When the Appeals Council denied Price's request for review, the ALJ's decision became the final decision of the Secretary. Price filed a complaint in the Northern District of Ohio and, by consent of the parties, the matter was referred for decision to a magistrate judge. The magistrate judge issued an opinion granting the Secretary's motion for summary judgment on May 18, 1994. Price timely filed a notice of appeal.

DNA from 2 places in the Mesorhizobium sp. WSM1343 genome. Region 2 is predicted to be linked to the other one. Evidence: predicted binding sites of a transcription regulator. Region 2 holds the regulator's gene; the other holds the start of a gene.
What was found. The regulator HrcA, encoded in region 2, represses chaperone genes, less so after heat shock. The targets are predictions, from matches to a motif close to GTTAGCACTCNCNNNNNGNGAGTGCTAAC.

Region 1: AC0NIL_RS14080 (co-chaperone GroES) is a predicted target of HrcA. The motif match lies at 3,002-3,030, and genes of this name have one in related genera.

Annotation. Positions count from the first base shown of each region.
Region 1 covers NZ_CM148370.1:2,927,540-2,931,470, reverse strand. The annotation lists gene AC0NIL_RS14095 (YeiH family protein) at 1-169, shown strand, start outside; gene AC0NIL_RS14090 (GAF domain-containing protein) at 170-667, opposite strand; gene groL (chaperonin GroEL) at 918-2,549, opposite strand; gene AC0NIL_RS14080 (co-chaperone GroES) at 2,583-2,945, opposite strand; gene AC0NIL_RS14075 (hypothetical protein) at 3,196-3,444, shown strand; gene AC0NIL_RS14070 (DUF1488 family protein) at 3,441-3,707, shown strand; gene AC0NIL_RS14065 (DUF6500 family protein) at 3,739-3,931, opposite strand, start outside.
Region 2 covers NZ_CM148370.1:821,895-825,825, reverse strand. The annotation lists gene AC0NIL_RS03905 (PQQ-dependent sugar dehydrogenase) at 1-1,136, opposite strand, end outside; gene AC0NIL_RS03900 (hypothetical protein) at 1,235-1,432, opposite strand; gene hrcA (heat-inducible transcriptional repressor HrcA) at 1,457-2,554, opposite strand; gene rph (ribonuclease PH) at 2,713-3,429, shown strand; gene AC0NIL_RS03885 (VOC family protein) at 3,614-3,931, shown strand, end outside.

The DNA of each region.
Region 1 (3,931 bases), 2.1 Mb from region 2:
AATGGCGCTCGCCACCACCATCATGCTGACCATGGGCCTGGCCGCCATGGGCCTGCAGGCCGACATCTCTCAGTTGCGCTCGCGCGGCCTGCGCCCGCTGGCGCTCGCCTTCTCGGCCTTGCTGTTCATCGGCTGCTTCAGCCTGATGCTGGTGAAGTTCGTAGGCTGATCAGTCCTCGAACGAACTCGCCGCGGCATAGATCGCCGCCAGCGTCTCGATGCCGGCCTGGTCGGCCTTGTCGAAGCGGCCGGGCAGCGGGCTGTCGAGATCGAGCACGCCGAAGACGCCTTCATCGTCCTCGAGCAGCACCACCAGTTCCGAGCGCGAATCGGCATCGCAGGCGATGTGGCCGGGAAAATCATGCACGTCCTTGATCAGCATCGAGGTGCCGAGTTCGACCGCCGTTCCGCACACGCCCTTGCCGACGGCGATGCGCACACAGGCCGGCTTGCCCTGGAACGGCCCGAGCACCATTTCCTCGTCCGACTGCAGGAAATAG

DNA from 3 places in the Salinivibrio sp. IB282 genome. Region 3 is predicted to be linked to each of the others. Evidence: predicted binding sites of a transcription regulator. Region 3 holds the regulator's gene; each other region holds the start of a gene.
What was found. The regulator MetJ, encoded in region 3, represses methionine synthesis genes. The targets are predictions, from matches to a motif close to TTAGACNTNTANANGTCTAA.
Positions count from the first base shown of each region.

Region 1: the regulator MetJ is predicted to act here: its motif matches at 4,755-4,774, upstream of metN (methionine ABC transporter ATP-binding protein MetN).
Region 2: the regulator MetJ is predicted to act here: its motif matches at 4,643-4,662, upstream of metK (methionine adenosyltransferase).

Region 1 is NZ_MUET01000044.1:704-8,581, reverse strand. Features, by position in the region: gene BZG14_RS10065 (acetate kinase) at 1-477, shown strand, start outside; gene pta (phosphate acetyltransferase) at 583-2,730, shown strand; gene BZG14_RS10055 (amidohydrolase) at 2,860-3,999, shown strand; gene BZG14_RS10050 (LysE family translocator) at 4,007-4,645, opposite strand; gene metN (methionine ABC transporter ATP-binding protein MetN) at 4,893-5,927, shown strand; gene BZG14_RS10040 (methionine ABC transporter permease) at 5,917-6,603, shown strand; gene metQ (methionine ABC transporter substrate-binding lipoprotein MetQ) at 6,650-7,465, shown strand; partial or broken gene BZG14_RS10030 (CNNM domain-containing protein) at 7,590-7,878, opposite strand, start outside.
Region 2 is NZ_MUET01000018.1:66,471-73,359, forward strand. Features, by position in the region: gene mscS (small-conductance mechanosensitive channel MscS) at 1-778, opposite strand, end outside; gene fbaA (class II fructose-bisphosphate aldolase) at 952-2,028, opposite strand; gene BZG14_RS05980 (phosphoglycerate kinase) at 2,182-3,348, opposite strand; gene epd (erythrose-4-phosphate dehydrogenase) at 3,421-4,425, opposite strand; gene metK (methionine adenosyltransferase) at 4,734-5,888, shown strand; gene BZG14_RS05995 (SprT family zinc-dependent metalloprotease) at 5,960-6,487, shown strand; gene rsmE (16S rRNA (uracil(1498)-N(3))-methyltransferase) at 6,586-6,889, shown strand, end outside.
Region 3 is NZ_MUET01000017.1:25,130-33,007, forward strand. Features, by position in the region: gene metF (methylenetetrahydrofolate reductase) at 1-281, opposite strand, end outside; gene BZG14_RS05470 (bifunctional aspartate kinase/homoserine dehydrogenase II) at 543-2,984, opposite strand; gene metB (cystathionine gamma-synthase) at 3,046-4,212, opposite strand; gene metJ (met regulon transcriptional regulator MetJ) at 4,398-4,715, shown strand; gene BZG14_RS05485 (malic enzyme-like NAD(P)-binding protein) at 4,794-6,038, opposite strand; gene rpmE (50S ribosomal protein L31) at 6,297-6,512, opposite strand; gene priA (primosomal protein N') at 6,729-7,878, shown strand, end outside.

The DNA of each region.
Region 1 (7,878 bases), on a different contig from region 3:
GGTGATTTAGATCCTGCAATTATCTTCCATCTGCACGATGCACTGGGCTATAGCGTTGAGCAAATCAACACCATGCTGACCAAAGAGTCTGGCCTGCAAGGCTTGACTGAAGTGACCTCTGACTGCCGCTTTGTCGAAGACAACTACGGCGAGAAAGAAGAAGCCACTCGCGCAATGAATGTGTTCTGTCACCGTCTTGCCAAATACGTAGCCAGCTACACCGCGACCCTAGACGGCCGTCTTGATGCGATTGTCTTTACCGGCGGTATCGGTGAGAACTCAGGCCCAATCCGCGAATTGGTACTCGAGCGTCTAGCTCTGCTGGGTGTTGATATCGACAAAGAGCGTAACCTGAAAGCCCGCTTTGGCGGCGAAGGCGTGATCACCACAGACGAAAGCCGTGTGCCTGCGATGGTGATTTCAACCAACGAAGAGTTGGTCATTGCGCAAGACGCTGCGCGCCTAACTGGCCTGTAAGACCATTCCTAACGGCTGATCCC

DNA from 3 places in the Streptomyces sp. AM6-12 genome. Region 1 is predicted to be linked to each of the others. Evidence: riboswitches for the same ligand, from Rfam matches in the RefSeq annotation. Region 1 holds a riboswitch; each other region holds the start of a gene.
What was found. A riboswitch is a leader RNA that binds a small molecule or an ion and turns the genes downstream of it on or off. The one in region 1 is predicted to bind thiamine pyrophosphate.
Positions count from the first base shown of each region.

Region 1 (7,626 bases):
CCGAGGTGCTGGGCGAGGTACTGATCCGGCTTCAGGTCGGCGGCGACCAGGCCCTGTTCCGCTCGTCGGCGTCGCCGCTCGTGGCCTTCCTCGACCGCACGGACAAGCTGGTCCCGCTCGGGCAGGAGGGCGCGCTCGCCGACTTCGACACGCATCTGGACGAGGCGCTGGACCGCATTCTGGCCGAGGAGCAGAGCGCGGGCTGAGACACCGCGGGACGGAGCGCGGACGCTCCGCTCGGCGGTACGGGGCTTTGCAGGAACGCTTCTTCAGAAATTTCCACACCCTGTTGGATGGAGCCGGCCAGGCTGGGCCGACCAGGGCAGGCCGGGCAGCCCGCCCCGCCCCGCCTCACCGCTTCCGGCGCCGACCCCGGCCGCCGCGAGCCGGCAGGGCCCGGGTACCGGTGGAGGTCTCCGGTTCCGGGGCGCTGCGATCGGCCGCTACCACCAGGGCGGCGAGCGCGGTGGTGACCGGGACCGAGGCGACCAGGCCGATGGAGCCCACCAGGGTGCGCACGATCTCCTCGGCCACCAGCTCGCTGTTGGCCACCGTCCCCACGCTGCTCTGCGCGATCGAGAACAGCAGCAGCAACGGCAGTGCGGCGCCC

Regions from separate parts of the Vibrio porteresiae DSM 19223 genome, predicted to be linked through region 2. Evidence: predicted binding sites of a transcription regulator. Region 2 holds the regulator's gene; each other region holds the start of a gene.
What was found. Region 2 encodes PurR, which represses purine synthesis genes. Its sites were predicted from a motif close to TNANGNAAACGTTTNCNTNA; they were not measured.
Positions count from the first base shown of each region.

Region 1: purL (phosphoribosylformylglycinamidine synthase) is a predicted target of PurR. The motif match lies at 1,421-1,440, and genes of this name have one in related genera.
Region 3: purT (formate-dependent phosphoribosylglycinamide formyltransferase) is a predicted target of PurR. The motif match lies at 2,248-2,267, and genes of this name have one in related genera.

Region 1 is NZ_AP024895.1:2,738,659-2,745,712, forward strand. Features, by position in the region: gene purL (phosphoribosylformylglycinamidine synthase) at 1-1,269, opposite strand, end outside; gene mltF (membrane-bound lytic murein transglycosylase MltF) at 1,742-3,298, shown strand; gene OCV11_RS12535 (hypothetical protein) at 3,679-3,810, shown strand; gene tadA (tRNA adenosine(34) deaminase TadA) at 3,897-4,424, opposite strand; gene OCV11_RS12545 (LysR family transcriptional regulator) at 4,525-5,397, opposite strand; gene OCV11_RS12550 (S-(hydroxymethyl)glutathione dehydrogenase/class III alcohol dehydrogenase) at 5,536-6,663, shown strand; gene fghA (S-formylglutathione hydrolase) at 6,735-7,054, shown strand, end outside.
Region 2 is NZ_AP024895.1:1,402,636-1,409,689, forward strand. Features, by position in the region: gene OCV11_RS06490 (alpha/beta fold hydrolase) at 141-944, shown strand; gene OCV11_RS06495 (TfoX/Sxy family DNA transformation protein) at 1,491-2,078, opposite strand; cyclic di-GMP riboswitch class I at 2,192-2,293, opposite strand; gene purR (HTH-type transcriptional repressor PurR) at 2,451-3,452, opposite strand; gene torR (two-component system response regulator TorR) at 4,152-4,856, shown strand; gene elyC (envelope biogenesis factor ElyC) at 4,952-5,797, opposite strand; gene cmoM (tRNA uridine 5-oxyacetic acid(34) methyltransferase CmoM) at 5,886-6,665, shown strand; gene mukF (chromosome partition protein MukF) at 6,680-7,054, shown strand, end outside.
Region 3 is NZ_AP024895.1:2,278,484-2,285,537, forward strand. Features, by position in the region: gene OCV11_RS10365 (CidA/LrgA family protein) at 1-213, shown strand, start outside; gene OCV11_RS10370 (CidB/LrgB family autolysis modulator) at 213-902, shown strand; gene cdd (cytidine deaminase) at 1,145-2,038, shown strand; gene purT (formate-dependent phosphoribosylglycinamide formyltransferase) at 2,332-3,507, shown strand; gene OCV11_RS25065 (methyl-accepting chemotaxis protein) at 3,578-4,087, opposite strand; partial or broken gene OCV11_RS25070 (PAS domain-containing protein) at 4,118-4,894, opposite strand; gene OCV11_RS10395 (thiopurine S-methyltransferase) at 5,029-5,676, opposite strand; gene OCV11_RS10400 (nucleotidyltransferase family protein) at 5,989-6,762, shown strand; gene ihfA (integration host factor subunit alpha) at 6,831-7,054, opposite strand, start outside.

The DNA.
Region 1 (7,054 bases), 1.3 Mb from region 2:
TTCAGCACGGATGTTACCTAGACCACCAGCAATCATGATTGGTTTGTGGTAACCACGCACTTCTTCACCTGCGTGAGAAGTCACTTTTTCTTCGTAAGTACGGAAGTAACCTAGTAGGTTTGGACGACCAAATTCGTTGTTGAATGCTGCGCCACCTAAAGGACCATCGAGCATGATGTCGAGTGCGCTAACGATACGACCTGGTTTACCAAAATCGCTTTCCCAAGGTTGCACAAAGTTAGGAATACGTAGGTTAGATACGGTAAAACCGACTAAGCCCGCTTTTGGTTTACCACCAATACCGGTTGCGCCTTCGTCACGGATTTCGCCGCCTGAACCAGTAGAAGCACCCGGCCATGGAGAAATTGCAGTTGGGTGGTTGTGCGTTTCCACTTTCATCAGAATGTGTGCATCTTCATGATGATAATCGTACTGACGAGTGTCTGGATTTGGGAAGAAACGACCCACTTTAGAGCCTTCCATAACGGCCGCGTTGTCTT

Under 42 U.S.C. § 405(g), the Secretary's findings are conclusive if they are supported by substantial evidence. When the Secretary determines whether a claimant is "disabled," she engages in a five-step evaluation that is set out at 20 C.F.R. Sec. 416.920 (1994). Even when a claimant's impairment is not a disabling impairment, the pain from the impairment can be disabling. To evaluate allegedly disabling pain, this court, in Duncan v. Secretary of Health & Human Servs., 801 F.2d 847, 853 (6th Cir. 1986), established a two-part test: (1) whether there is evidence of an underlying medical condition; and (2) whether (a) objective medical evidence exists to confirm the severity of the alleged pain, or (b) the objectively determined medical condition can reasonably be expected to give rise to the alleged pain. "Itis for the Secretary, not a reviewing court, to make credibility findings. If an ALJ rejects a claimant's testimony as incredible, he must clearly state his reasons for doing so." Felisky v. Bowen, 35 F.3d 1027, 1036 (6th Cir. 1994) (citations omitted).